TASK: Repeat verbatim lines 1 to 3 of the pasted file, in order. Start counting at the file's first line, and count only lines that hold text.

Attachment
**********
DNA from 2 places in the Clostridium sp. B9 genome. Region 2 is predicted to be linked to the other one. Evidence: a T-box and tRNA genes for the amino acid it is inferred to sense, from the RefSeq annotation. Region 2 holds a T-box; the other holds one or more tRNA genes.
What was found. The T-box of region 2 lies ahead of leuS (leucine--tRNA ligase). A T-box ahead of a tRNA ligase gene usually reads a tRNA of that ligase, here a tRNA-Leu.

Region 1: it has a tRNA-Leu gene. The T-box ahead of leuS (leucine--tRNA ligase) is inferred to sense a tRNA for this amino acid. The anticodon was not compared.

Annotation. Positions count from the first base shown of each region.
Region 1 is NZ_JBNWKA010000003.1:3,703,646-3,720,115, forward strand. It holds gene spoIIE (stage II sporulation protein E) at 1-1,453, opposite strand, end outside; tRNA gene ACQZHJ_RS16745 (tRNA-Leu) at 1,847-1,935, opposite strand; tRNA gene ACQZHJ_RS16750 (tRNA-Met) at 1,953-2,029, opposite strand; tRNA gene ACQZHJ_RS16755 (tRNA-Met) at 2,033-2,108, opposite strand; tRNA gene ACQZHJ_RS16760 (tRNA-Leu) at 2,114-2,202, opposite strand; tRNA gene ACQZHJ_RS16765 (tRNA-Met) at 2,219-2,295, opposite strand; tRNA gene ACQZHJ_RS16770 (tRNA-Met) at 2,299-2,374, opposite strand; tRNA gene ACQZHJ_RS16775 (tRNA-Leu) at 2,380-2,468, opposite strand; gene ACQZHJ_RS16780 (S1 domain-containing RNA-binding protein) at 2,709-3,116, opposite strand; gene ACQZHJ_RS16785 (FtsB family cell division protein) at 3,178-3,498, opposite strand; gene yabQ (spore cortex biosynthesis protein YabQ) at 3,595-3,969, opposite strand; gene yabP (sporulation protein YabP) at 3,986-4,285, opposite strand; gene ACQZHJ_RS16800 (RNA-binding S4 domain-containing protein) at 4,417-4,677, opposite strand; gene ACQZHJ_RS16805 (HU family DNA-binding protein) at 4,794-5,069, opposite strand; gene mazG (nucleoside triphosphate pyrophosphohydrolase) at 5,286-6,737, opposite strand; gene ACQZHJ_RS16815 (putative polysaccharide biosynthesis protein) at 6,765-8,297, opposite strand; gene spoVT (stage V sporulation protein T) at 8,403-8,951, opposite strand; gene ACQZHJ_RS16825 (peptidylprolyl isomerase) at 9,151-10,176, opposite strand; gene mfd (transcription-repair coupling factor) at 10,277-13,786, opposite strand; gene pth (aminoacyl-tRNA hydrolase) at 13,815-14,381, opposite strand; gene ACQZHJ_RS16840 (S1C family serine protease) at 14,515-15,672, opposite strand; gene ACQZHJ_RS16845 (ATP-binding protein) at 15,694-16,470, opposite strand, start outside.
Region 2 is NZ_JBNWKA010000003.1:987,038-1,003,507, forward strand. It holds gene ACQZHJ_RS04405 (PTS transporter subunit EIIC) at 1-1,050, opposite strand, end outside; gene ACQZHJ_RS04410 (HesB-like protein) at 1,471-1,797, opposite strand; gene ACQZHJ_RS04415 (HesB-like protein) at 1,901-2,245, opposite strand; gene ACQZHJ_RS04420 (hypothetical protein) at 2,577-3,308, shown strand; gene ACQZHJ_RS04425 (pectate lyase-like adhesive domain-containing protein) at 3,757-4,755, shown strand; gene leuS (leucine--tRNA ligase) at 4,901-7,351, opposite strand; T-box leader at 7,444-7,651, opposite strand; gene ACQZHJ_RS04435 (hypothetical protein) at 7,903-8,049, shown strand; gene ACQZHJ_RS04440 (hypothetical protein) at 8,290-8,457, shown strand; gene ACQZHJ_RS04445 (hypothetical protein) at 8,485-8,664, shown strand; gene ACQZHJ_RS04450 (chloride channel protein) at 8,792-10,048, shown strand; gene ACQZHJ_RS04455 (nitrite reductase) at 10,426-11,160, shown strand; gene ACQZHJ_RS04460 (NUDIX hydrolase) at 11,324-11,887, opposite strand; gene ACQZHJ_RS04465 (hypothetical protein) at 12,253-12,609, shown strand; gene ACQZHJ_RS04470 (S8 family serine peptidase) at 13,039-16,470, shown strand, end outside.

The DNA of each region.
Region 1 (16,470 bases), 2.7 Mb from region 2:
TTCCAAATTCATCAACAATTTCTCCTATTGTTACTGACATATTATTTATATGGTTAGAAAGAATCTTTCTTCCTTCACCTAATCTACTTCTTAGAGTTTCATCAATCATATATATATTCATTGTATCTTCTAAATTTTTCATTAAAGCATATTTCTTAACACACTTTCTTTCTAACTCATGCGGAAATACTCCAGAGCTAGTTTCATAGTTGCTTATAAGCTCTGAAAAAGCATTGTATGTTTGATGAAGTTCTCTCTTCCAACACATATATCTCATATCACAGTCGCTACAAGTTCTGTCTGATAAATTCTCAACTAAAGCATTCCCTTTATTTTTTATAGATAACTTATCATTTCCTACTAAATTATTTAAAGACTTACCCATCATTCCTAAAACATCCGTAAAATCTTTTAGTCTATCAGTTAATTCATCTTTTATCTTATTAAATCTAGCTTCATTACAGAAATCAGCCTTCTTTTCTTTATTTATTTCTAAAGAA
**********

DNA from 2 places in the Clostridium sp. B9 genome. Region 2 is predicted to be linked to the other one. Evidence: a T-box and tRNA genes for the amino acid it is inferred to sense, from the RefSeq annotation. Region 2 holds a T-box; the other holds one or more tRNA genes.
What was found. The T-box of region 2 lies ahead of leuS (leucine--tRNA ligase). A T-box ahead of a tRNA ligase gene usually reads a tRNA of that ligase, here a tRNA-Leu.

Region 1: it has a tRNA-Leu gene. The T-box ahead of leuS (leucine--tRNA ligase) is inferred to sense a tRNA for this amino acid. The anticodon was not compared.